Getting a good report
This week I’ve been teaching some students about writing mental health tribunal reports. I’ve been compiling some materials for this, and one of these is a news story about Judge Jeremy Lea who has criticised a social worker for writing a report that was far too wordy and jargon-filled. In fact, he said it might as well have been ‘written in a foreign language’. Reports for tribunals (and other courts) are a specialised area that not all health and social care staff will be involved in, but I think a lot of the principles of report writing can cover a number of different setting, and is a skill required by many staff who are involved in recording the care they are delivering for people.
Keeping it simple
These are some of the expressions the report writer used that the judge was so critical of: ‘imbued with ambivalence’, ‘commonalities emanating from their histories’ and ‘such is this connection they may collude to undermine the placement.’ Exactly! You see sometimes people think that in order to write a professional looking report it has to be full of long and complex words. A report should be readable, and understandable to the reader. For that reason, you should avoid jargon – there might be terms and abbreviations you use in your job, but not everyone will know what they mean. Even a judge or a tribunal chairman!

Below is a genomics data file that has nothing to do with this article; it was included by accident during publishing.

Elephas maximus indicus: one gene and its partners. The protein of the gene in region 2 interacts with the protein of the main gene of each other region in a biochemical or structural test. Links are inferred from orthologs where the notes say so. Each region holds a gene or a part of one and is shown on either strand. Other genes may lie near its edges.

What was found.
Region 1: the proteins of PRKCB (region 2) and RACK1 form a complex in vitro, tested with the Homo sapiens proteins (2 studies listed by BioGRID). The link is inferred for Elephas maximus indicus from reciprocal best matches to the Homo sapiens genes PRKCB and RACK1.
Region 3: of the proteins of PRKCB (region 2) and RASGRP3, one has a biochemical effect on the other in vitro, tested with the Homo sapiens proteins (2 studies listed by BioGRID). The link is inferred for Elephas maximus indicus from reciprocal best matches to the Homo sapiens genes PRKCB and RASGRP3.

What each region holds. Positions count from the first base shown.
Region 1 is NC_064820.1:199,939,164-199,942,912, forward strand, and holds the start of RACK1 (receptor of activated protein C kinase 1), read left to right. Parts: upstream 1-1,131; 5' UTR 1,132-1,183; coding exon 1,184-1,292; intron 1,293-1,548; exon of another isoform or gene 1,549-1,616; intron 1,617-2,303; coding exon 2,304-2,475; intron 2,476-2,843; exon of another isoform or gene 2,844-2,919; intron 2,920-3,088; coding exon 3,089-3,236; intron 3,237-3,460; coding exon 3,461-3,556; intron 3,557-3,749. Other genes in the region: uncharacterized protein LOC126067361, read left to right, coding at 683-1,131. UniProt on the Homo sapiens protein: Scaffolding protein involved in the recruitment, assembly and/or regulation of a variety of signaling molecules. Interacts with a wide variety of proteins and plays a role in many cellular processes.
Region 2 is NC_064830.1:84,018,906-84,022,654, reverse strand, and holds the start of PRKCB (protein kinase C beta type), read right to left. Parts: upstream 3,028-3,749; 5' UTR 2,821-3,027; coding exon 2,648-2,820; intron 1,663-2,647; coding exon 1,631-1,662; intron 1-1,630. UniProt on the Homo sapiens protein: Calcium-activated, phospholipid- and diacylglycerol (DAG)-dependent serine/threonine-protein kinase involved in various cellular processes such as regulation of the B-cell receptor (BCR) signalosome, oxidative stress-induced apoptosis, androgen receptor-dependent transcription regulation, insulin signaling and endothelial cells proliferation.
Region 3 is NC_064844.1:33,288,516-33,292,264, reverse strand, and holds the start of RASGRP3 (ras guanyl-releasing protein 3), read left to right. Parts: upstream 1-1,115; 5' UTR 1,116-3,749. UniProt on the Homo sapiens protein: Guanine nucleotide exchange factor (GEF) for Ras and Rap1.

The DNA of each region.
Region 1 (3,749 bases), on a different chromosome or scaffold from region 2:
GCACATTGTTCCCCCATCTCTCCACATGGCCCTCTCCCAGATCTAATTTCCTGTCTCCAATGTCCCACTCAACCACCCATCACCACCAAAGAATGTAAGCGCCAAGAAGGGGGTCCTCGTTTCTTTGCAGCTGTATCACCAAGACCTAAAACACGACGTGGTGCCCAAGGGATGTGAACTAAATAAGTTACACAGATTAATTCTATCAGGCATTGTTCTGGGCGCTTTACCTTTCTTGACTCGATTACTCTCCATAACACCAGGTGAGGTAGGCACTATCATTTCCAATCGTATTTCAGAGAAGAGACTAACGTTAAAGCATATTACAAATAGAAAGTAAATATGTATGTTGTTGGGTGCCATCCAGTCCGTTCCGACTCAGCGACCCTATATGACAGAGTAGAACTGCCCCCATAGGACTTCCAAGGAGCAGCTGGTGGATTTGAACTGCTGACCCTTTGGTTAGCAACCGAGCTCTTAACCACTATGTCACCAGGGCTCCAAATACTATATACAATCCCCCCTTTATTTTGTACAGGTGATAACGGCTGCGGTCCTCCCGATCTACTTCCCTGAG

Keeping things simple does not mean being colloquial or over-familiar. This is a professional report, not a punchy tabloid news story, so avoid slang and lurid detail. You also want to present a balanced report, not one that appears biased.
Learning from mistakes
Here are some of my thoughts about what makes for an effective report-based on my own experience (and mistakes!)
- Beware of cutting and pasting. In the age of computers we may have compiled a previous report on someone, but remember if you are using parts of a previous report, make sure it is up-to-date. Also make sure it is addressed to the people who are reading the report – it is for their purposes.
- Make sure you are clear about your sources of information. If you are writing that someone may present a risk to themselves or others, what are you basing that on? Where is your evidence? If someone else told you then you need to say that. What will be your response if the person disputes this evidence?
- Don’t waffle for the sake of filling up space. Report readers can soon see through that. If you have not a lot of information to write about someone, it is much better to say why you haven’t.
David Beckingham – QCS Expert Mental Health Contributor
*All information is correct at the time of publishing